Pagan Portals: Blodeuwedd: Welsh Goddess of Seasonal Sovereignty

Title: Pagan Portals: Blodeuwedd: Welsh Goddess of Seasonal Sovereignty

Publisher: Moon Books

Author: Jhenah Telyndru

Pages: 136pp

Price: $10.95 / $5.99

Release Date: 1 August 2021

She is Blodeuedd the Flower-Faced Bride. And she is Blodeuwedd the Owl in the Night. Wife of Lleu, lover of Gronw, she is a mysterious and complex figure. Ancient Goddess? Nature spirit? Legendary Queen? Adulteress? Sovereign woman? All of the above? And what are her connections to other figures from Welsh mythology, such as Arianrhod, Rhiannon, Math, and Gwydion?

Telyndru explores all of these questions, and more, in this short but impressive and inspirational work. Over the course of nine chapters, Telyndru digs deep into the original written material about Blodeuwedd; its cultural context and connections to the local landscape; the mythical cycles and figures tied to the seasons; Blodeuedd the specially-created bride and Blodeuwedd the owl of winter and wisdom; and how modern seekers can draw Blodeuwedd into their lives and model their own search for personal sovereignty after that of the Goddess.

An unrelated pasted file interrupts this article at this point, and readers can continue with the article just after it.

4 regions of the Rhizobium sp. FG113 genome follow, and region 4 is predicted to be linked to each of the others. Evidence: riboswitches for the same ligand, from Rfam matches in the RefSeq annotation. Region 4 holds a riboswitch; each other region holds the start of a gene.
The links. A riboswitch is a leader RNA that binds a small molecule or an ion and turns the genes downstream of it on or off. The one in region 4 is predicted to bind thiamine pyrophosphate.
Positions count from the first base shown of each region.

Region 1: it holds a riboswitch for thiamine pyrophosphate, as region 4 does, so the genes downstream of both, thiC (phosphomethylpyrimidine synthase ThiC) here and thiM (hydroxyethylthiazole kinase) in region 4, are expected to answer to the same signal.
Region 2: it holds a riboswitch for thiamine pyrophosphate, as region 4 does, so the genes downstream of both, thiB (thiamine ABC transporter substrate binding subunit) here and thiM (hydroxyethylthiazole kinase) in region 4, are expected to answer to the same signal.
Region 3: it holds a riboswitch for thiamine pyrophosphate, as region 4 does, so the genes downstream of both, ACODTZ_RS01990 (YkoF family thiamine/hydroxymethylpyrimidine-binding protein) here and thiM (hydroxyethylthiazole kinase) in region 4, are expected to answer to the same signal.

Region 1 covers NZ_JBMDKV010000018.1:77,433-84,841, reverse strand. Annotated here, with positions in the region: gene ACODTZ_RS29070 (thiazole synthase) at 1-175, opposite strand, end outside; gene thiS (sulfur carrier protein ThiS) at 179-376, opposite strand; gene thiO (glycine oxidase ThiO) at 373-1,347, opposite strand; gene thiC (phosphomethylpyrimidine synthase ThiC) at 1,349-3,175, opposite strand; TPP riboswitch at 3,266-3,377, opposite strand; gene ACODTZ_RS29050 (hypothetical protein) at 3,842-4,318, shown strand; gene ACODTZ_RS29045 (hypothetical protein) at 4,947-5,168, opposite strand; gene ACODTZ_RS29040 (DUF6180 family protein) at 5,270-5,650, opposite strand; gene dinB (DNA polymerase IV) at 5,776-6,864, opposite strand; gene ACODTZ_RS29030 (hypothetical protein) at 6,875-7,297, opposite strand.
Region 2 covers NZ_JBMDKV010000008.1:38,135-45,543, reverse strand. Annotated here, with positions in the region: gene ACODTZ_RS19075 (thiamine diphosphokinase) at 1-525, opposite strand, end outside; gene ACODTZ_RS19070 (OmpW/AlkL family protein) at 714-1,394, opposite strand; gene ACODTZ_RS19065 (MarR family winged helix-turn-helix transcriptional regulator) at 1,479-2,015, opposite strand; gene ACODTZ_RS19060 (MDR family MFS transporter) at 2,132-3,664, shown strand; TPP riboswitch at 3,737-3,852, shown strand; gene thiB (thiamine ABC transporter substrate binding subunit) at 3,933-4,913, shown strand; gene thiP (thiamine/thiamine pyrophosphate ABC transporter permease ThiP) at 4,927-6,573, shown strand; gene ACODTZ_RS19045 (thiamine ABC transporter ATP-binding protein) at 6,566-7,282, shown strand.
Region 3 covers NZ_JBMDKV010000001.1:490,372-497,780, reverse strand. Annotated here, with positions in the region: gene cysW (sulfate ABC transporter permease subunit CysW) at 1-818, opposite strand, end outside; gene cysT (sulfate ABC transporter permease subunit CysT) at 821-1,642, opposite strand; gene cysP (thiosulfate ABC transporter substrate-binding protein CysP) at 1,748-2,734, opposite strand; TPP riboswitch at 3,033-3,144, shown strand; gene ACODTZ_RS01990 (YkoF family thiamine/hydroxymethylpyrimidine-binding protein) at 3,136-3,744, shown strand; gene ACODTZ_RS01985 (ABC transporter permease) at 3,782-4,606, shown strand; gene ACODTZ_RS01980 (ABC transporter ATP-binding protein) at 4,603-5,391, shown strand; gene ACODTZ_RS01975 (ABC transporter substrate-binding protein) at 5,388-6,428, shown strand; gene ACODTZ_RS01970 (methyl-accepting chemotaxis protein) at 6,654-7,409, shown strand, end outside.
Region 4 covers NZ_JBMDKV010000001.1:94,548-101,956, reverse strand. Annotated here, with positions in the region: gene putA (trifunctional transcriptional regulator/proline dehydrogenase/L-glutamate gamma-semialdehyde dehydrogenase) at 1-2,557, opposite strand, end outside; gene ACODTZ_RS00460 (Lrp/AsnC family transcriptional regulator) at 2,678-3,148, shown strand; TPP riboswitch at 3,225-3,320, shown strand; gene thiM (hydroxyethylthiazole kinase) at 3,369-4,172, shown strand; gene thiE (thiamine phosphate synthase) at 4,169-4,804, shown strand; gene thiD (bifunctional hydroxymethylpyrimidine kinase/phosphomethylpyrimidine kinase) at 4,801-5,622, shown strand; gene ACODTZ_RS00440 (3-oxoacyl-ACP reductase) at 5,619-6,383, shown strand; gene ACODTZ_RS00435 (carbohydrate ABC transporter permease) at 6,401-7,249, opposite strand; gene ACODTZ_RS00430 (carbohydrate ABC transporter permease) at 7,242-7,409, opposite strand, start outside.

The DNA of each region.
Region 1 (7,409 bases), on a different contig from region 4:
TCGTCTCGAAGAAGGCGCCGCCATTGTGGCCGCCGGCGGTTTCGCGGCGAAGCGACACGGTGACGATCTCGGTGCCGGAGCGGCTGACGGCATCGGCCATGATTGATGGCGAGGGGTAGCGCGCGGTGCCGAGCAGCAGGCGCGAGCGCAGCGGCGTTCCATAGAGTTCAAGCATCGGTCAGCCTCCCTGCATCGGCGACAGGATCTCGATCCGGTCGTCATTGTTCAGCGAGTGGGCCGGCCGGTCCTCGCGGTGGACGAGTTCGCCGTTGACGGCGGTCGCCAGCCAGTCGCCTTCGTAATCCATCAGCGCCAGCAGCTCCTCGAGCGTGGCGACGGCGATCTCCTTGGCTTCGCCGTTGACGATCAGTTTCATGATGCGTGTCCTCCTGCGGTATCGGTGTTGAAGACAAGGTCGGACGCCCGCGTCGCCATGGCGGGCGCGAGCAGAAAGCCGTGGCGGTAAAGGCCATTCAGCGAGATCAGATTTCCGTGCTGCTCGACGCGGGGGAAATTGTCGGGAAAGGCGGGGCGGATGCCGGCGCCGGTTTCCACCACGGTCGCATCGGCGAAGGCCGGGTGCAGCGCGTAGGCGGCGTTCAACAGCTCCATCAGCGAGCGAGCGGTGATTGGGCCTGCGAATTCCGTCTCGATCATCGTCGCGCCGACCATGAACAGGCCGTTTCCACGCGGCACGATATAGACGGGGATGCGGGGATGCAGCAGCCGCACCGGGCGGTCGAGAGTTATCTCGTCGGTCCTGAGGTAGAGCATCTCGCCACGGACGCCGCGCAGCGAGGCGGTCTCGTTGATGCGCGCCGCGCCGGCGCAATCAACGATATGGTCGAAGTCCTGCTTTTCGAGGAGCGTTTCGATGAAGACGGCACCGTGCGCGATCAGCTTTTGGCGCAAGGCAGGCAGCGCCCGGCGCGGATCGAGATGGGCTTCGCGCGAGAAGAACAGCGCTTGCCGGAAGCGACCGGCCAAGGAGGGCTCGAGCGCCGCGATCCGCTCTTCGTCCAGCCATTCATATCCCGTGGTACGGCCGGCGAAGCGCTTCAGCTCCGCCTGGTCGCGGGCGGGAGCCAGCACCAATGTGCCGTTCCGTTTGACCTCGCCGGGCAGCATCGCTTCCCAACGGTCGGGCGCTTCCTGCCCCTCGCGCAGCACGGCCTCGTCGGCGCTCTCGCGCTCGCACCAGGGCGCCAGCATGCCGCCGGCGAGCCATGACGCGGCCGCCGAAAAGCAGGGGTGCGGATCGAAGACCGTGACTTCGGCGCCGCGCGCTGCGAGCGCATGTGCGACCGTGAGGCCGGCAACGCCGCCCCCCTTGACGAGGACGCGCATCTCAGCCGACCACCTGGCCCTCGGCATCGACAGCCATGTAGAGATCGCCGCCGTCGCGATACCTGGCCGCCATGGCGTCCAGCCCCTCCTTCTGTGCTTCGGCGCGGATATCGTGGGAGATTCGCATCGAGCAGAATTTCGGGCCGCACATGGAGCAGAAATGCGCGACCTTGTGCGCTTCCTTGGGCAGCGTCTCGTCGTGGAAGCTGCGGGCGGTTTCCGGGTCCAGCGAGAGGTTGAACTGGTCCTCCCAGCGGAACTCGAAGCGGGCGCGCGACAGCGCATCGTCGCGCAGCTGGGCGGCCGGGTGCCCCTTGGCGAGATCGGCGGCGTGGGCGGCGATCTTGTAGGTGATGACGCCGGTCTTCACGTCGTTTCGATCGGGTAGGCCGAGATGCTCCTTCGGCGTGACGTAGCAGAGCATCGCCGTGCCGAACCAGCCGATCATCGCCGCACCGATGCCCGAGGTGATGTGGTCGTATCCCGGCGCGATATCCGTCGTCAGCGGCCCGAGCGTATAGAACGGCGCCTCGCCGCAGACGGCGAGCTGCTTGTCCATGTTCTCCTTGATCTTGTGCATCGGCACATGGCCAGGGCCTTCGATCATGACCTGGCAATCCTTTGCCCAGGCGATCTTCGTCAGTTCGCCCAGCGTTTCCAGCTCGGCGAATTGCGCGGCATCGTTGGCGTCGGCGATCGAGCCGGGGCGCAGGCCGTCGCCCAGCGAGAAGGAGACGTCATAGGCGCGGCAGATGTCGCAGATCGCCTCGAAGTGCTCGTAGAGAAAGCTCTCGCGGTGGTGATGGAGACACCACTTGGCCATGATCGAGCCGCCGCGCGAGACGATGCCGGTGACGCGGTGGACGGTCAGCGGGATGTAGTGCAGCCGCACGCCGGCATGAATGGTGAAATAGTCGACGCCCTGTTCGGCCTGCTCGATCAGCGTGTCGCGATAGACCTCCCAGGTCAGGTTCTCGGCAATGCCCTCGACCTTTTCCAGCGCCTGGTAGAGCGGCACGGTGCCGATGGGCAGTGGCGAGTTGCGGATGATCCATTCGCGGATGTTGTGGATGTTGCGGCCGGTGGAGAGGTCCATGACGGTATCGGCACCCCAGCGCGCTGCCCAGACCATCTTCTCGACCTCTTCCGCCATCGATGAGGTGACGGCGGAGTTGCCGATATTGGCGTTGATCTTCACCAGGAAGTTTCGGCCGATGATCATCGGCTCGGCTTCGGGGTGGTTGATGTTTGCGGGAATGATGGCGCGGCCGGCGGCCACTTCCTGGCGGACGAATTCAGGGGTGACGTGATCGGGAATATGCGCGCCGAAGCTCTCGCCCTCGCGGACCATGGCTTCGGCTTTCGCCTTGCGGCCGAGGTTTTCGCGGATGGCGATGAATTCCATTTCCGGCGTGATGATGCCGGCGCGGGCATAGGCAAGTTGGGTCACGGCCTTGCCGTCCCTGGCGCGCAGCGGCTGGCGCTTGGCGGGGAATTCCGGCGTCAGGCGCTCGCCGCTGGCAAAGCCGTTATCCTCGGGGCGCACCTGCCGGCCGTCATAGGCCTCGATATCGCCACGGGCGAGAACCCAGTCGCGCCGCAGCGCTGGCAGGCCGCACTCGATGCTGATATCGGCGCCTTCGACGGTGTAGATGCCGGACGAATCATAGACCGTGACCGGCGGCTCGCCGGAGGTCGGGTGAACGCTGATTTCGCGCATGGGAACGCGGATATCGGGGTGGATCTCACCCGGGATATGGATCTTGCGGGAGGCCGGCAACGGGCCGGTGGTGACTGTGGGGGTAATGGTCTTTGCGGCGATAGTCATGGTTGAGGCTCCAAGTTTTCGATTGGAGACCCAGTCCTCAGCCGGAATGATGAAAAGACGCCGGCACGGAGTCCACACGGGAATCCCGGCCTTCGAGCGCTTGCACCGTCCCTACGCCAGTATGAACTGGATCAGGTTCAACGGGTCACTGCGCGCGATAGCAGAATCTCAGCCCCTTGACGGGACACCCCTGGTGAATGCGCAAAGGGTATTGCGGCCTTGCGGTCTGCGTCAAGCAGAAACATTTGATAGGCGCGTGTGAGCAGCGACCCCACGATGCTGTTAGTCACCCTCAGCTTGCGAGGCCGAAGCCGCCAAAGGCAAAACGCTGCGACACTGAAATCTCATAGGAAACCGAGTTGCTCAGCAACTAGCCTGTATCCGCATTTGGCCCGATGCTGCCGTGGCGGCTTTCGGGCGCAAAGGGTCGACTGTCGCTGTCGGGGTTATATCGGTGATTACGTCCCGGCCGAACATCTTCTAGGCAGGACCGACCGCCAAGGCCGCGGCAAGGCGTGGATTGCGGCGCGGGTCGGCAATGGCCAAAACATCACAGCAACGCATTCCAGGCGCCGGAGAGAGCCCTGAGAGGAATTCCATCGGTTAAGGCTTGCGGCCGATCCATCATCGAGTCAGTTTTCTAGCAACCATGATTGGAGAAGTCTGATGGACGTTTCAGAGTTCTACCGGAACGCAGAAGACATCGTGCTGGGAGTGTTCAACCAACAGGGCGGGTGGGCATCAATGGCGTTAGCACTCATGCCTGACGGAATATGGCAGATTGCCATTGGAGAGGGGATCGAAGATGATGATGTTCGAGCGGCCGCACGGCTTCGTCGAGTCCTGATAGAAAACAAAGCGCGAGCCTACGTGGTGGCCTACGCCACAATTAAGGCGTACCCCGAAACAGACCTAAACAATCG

My knowledge of Welsh mythology and contemporary polytheism is limited. As such, I have found previous Pagan Portals books such as Fairy Queens and Gods and Goddesses of Wales to be immensely informative. Telyndru, in particular, does an excellent job of explaining to the modern reader how the Four Branches of the Mabinogi (from which we derive most of our written information about Blodeuwedd) fit into medieval Welsh society; there is a lot that I never would have understood without reading an extensively annotated edition. I also loved her exploration of the Blodeuwedd/Lleu/Gronw triangle as a seasonal sovereignty myth with Lleu as the Solar Hero and Gronw as the Lord of Winter.

Blodeuwedd: Welsh Goddess of Seasonal Sovereignty is a terrific addition to Moon Books‘ growing Pagan Portals series. Recommended to anyone with an interest in Goddess Spirituality, Welsh polytheism and mythology, as well as fans of Lugh by Morgan Daimler, Gwyn ap Nudd by Danu Forest, and Elen of the Ways by Elen Sentier.

[Reviewed by Rebecca Buchanan.]

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